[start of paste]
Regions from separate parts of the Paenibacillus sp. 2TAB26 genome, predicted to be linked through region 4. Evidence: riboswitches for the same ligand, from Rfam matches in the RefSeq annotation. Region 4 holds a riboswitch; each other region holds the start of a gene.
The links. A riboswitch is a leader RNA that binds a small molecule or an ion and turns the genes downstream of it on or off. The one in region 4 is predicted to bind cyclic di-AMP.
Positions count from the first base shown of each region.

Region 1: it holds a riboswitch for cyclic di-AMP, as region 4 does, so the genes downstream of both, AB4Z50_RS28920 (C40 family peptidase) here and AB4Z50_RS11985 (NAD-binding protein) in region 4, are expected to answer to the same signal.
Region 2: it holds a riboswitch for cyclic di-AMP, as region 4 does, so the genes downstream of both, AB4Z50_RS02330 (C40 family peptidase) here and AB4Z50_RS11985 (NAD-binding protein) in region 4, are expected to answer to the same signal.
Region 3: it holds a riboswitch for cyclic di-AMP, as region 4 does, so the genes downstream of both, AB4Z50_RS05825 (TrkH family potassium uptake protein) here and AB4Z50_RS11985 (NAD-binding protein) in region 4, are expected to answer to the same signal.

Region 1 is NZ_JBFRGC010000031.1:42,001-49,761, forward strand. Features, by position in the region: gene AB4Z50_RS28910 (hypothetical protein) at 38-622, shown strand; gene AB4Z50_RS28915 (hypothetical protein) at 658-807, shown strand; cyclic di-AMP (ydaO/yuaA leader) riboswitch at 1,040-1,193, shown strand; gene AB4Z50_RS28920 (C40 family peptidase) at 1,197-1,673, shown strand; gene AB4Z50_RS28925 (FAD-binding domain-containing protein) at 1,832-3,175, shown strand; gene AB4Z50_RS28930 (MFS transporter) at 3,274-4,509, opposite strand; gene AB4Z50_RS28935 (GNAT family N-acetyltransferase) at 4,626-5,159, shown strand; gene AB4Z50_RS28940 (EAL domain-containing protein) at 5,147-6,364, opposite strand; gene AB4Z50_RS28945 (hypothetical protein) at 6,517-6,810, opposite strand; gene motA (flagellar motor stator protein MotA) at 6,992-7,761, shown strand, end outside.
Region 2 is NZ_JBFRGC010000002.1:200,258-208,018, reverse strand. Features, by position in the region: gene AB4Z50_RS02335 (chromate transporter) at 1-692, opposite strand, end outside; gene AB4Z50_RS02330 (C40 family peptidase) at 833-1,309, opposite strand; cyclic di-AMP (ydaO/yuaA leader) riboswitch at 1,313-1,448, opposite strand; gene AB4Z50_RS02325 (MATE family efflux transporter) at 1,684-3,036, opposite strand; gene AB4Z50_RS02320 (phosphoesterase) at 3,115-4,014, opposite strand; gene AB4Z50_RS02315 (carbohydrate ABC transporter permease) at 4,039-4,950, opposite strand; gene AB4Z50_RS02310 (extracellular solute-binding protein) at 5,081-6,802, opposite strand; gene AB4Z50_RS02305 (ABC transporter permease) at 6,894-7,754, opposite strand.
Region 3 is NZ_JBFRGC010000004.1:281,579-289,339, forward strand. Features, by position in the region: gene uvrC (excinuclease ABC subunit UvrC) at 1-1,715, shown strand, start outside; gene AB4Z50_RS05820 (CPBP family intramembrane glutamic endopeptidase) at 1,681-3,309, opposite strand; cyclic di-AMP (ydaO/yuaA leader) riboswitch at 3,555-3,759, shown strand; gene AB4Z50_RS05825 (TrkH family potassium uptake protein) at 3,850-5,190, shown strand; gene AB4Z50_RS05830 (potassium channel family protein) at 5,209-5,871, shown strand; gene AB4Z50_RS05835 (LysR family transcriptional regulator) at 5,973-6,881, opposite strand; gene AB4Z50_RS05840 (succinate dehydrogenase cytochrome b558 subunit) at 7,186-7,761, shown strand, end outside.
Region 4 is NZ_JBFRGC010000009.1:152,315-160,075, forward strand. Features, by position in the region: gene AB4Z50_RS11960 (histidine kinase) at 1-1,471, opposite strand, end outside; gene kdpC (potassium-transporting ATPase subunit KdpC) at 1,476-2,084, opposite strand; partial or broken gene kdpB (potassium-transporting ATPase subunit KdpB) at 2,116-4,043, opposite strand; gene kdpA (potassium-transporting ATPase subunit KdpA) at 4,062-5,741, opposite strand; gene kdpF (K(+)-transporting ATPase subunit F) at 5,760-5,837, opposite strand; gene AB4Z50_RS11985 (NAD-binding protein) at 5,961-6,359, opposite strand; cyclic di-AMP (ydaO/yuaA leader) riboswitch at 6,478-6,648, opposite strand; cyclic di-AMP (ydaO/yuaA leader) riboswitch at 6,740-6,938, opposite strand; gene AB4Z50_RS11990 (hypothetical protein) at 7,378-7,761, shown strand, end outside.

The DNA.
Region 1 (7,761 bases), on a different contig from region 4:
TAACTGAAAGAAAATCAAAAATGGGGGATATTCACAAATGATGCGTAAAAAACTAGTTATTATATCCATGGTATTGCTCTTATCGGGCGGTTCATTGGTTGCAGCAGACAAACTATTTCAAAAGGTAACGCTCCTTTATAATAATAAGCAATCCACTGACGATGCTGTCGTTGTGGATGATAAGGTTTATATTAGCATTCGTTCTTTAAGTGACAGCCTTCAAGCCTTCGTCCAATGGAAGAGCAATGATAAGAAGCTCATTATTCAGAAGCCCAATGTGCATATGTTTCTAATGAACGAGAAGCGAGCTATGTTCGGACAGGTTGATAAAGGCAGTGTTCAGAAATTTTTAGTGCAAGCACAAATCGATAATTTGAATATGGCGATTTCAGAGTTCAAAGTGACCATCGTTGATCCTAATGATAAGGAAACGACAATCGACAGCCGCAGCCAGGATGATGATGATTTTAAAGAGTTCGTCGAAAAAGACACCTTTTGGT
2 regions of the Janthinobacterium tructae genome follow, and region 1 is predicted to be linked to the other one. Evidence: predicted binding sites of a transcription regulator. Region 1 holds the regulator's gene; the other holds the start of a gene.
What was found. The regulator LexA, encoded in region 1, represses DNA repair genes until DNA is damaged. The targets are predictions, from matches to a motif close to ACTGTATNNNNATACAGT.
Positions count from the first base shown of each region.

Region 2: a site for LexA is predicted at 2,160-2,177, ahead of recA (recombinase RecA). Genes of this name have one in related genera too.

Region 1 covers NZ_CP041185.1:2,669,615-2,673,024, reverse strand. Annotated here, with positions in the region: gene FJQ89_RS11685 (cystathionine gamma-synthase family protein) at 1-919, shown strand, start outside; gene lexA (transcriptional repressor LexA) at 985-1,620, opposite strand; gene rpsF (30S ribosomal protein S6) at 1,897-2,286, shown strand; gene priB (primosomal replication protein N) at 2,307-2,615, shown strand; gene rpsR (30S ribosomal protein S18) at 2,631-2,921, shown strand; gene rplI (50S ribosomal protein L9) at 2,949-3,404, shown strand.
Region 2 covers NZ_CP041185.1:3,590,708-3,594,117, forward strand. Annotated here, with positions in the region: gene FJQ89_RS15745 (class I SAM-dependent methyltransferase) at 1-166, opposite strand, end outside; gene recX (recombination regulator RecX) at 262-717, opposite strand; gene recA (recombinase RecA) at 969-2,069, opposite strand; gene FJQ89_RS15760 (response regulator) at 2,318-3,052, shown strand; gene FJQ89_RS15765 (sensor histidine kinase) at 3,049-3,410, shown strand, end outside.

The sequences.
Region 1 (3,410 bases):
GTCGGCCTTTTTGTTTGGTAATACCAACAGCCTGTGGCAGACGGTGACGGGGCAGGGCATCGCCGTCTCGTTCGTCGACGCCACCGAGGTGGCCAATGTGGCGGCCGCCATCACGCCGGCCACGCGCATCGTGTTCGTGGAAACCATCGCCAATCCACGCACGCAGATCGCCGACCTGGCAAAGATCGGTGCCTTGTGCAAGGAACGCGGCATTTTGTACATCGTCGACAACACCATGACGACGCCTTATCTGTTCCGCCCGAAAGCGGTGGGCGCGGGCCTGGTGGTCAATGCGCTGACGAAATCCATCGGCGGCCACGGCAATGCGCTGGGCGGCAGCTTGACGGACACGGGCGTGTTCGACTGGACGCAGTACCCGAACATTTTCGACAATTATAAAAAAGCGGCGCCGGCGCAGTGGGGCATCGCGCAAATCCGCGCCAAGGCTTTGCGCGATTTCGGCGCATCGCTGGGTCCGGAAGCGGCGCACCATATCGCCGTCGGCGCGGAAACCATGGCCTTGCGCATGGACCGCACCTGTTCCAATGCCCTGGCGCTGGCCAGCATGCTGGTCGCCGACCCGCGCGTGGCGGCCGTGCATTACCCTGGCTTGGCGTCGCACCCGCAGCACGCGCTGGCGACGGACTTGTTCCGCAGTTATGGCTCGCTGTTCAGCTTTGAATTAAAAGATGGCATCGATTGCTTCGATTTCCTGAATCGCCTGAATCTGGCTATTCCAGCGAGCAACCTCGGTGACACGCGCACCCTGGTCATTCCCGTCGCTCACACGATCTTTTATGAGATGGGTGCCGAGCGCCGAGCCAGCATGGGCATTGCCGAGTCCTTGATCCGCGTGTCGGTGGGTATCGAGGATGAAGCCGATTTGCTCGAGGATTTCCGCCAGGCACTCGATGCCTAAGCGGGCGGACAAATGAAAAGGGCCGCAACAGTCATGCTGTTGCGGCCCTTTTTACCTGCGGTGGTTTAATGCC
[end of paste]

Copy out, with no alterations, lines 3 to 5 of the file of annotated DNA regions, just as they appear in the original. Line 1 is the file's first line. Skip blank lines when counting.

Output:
Positions count from the first base shown of each region.

Region 1: it holds a riboswitch for cyclic di-AMP, as region 4 does, so the genes downstream of both, AB4Z50_RS28920 (C40 family peptidase) here and AB4Z50_RS11985 (NAD-binding protein) in region 4, are expected to answer to the same signal.
Region 2: it holds a riboswitch for cyclic di-AMP, as region 4 does, so the genes downstream of both, AB4Z50_RS02330 (C40 family peptidase) here and AB4Z50_RS11985 (NAD-binding protein) in region 4, are expected to answer to the same signal.